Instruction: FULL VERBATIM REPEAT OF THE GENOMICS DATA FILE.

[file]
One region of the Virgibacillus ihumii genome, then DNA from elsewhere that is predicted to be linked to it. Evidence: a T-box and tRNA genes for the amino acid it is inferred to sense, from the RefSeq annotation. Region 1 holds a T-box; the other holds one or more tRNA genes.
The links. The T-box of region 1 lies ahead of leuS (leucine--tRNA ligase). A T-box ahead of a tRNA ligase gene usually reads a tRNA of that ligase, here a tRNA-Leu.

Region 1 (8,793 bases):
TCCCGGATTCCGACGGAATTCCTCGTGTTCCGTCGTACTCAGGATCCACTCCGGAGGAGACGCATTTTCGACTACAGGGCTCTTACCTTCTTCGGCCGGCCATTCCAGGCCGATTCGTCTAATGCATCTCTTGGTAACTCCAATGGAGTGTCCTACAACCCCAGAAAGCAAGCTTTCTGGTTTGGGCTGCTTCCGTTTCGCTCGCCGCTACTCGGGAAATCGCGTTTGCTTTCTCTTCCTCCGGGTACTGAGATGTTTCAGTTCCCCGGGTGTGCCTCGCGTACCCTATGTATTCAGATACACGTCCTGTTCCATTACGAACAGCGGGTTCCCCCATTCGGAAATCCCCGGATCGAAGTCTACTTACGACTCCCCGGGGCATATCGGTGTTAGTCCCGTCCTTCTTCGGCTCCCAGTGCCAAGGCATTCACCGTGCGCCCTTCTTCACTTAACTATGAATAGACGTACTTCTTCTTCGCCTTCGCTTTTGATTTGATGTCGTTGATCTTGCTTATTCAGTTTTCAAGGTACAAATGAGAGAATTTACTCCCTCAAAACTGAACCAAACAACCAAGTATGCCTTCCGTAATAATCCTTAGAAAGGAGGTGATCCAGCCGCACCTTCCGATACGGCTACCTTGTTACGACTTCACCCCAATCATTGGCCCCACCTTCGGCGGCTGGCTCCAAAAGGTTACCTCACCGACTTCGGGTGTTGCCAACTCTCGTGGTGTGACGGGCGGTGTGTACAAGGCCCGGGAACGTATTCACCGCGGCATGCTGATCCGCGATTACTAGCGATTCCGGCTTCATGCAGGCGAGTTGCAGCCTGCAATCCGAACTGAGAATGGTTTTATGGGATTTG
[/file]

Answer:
One region of the Virgibacillus ihumii genome, then DNA from elsewhere that is predicted to be linked to it. Evidence: a T-box and tRNA genes for the amino acid it is inferred to sense, from the RefSeq annotation. Region 1 holds a T-box; the other holds one or more tRNA genes.
The links. The T-box of region 1 lies ahead of leuS (leucine--tRNA ligase). A T-box ahead of a tRNA ligase gene usually reads a tRNA of that ligase, here a tRNA-Leu.

Region 1 (8,793 bases):
TCCCGGATTCCGACGGAATTCCTCGTGTTCCGTCGTACTCAGGATCCACTCCGGAGGAGACGCATTTTCGACTACAGGGCTCTTACCTTCTTCGGCCGGCCATTCCAGGCCGATTCGTCTAATGCATCTCTTGGTAACTCCAATGGAGTGTCCTACAACCCCAGAAAGCAAGCTTTCTGGTTTGGGCTGCTTCCGTTTCGCTCGCCGCTACTCGGGAAATCGCGTTTGCTTTCTCTTCCTCCGGGTACTGAGATGTTTCAGTTCCCCGGGTGTGCCTCGCGTACCCTATGTATTCAGATACACGTCCTGTTCCATTACGAACAGCGGGTTCCCCCATTCGGAAATCCCCGGATCGAAGTCTACTTACGACTCCCCGGGGCATATCGGTGTTAGTCCCGTCCTTCTTCGGCTCCCAGTGCCAAGGCATTCACCGTGCGCCCTTCTTCACTTAACTATGAATAGACGTACTTCTTCTTCGCCTTCGCTTTTGATTTGATGTCGTTGATCTTGCTTATTCAGTTTTCAAGGTACAAATGAGAGAATTTACTCCCTCAAAACTGAACCAAACAACCAAGTATGCCTTCCGTAATAATCCTTAGAAAGGAGGTGATCCAGCCGCACCTTCCGATACGGCTACCTTGTTACGACTTCACCCCAATCATTGGCCCCACCTTCGGCGGCTGGCTCCAAAAGGTTACCTCACCGACTTCGGGTGTTGCCAACTCTCGTGGTGTGACGGGCGGTGTGTACAAGGCCCGGGAACGTATTCACCGCGGCATGCTGATCCGCGATTACTAGCGATTCCGGCTTCATGCAGGCGAGTTGCAGCCTGCAATCCGAACTGAGAATGGTTTTATGGGATTTG